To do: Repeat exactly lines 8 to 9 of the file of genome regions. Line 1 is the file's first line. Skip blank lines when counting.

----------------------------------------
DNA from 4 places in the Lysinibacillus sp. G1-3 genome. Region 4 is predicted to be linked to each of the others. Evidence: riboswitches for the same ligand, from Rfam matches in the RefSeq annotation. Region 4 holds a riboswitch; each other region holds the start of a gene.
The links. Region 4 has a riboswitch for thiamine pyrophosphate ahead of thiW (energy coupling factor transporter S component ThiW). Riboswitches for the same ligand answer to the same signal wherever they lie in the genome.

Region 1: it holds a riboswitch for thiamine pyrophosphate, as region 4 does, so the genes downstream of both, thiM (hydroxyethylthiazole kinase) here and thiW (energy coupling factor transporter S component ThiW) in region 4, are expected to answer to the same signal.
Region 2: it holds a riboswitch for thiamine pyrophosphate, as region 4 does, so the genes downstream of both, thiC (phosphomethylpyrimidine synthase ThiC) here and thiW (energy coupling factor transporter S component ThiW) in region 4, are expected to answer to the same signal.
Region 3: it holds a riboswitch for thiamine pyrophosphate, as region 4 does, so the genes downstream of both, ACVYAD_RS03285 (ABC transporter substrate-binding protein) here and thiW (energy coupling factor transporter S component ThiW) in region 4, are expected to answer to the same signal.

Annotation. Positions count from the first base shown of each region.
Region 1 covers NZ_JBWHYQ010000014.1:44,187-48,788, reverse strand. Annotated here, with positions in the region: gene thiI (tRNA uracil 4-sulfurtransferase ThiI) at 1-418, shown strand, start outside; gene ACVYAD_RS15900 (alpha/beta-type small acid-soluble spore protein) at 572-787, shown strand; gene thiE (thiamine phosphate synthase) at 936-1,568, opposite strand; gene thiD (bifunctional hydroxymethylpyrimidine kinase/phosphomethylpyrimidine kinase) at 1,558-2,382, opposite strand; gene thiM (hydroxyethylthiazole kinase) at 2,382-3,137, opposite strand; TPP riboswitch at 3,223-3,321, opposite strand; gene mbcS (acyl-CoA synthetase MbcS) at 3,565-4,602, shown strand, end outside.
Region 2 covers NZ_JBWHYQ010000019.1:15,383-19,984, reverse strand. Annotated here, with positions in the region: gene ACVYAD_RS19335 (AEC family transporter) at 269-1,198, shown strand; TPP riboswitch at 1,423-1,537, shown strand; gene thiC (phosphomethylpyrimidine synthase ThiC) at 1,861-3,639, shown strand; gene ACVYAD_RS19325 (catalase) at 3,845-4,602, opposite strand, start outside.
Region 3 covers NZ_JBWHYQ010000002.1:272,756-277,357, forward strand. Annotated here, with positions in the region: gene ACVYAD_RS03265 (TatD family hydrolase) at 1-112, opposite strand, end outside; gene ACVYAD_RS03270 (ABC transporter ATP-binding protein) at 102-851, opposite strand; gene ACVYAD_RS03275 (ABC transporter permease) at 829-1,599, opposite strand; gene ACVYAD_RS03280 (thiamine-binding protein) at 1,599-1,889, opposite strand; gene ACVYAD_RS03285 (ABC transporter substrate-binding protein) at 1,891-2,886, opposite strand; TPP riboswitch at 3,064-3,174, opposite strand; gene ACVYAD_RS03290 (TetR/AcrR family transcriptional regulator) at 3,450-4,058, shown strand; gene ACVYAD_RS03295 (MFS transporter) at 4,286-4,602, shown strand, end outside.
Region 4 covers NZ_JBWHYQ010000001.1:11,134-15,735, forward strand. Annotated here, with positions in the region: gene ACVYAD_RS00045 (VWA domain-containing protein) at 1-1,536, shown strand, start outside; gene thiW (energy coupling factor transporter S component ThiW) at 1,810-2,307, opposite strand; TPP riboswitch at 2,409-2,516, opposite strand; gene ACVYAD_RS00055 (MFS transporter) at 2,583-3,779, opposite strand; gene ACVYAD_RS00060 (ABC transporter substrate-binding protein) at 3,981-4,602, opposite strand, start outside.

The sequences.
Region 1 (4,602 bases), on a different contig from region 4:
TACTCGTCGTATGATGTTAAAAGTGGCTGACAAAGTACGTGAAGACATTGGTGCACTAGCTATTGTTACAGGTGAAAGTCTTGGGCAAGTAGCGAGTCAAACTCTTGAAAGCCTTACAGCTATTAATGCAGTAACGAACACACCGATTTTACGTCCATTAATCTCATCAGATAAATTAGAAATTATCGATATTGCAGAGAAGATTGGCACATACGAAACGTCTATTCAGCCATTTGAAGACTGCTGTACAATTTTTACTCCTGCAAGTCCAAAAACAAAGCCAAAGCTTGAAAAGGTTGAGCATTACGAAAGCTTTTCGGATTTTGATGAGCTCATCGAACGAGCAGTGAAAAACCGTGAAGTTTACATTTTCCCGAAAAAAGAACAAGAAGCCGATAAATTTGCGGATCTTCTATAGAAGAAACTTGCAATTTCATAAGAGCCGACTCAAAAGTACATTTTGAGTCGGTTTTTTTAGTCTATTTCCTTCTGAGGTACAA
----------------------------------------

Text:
Region 2 covers NZ_JBWHYQ010000019.1:15,383-19,984, reverse strand. Annotated here, with positions in the region: gene ACVYAD_RS19335 (AEC family transporter) at 269-1,198, shown strand; TPP riboswitch at 1,423-1,537, shown strand; gene thiC (phosphomethylpyrimidine synthase ThiC) at 1,861-3,639, shown strand; gene ACVYAD_RS19325 (catalase) at 3,845-4,602, opposite strand, start outside.
Region 3 covers NZ_JBWHYQ010000002.1:272,756-277,357, forward strand. Annotated here, with positions in the region: gene ACVYAD_RS03265 (TatD family hydrolase) at 1-112, opposite strand, end outside; gene ACVYAD_RS03270 (ABC transporter ATP-binding protein) at 102-851, opposite strand; gene ACVYAD_RS03275 (ABC transporter permease) at 829-1,599, opposite strand; gene ACVYAD_RS03280 (thiamine-binding protein) at 1,599-1,889, opposite strand; gene ACVYAD_RS03285 (ABC transporter substrate-binding protein) at 1,891-2,886, opposite strand; TPP riboswitch at 3,064-3,174, opposite strand; gene ACVYAD_RS03290 (TetR/AcrR family transcriptional regulator) at 3,450-4,058, shown strand; gene ACVYAD_RS03295 (MFS transporter) at 4,286-4,602, shown strand, end outside.